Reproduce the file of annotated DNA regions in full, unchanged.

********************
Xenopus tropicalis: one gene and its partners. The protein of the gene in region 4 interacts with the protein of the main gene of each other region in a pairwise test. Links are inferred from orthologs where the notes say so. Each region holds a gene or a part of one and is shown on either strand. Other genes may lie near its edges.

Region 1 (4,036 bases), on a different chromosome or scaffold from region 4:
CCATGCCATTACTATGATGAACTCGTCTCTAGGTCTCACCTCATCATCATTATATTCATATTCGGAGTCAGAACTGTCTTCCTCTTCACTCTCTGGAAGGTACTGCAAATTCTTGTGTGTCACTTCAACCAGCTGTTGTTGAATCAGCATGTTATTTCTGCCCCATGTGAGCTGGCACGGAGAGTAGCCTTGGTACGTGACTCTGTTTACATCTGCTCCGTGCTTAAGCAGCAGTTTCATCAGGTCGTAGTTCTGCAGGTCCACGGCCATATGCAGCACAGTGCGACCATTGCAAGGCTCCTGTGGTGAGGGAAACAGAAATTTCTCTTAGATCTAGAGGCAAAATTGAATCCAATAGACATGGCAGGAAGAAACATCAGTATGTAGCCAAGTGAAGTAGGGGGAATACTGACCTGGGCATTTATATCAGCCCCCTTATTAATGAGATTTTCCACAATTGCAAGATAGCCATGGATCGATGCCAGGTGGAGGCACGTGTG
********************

Xenopus tropicalis: one gene and its partners. The protein of the gene in region 4 interacts with the protein of the main gene of each other region in a pairwise test. Links are inferred from orthologs where the notes say so. Each region holds a gene or a part of one and is shown on either strand. Other genes may lie near its edges.

Region 1 (4,036 bases), on a different chromosome or scaffold from region 4:
CCATGCCATTACTATGATGAACTCGTCTCTAGGTCTCACCTCATCATCATTATATTCATATTCGGAGTCAGAACTGTCTTCCTCTTCACTCTCTGGAAGGTACTGCAAATTCTTGTGTGTCACTTCAACCAGCTGTTGTTGAATCAGCATGTTATTTCTGCCCCATGTGAGCTGGCACGGAGAGTAGCCTTGGTACGTGACTCTGTTTACATCTGCTCCGTGCTTAAGCAGCAGTTTCATCAGGTCGTAGTTCTGCAGGTCCACGGCCATATGCAGCACAGTGCGACCATTGCAAGGCTCCTGTGGTGAGGGAAACAGAAATTTCTCTTAGATCTAGAGGCAAAATTGAATCCAATAGACATGGCAGGAAGAAACATCAGTATGTAGCCAAGTGAAGTAGGGGGAATACTGACCTGGGCATTTATATCAGCCCCCTTATTAATGAGATTTTCCACAATTGCAAGATAGCCATGGATCGATGCCAGGTGGAGGCACGTGTG